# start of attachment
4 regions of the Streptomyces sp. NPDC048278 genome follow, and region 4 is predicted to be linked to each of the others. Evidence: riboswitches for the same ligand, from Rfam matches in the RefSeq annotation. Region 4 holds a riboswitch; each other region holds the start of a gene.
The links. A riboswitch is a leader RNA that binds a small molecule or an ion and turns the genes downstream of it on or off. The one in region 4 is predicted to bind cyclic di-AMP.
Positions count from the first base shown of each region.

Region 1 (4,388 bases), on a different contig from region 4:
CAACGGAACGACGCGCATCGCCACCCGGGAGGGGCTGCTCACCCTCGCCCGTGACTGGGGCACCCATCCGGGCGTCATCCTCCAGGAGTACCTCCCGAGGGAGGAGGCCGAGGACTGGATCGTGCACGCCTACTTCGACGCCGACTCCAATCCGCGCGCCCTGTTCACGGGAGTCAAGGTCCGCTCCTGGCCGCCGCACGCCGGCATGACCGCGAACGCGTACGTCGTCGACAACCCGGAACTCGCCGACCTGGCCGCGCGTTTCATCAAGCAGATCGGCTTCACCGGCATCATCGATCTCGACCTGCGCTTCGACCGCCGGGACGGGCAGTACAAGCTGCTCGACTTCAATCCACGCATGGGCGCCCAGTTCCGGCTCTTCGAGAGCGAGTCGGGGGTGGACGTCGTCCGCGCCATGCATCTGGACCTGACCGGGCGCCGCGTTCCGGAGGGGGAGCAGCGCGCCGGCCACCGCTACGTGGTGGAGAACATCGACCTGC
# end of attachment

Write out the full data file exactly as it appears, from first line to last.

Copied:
4 regions of the Streptomyces sp. NPDC048278 genome follow, and region 4 is predicted to be linked to each of the others. Evidence: riboswitches for the same ligand, from Rfam matches in the RefSeq annotation. Region 4 holds a riboswitch; each other region holds the start of a gene.
The links. A riboswitch is a leader RNA that binds a small molecule or an ion and turns the genes downstream of it on or off. The one in region 4 is predicted to bind cyclic di-AMP.
Positions count from the first base shown of each region.

Region 1 (4,388 bases), on a different contig from region 4:
CAACGGAACGACGCGCATCGCCACCCGGGAGGGGCTGCTCACCCTCGCCCGTGACTGGGGCACCCATCCGGGCGTCATCCTCCAGGAGTACCTCCCGAGGGAGGAGGCCGAGGACTGGATCGTGCACGCCTACTTCGACGCCGACTCCAATCCGCGCGCCCTGTTCACGGGAGTCAAGGTCCGCTCCTGGCCGCCGCACGCCGGCATGACCGCGAACGCGTACGTCGTCGACAACCCGGAACTCGCCGACCTGGCCGCGCGTTTCATCAAGCAGATCGGCTTCACCGGCATCATCGATCTCGACCTGCGCTTCGACCGCCGGGACGGGCAGTACAAGCTGCTCGACTTCAATCCACGCATGGGCGCCCAGTTCCGGCTCTTCGAGAGCGAGTCGGGGGTGGACGTCGTCCGCGCCATGCATCTGGACCTGACCGGGCGCCGCGTTCCGGAGGGGGAGCAGCGCGCCGGCCACCGCTACGTGGTGGAGAACATCGACCTGC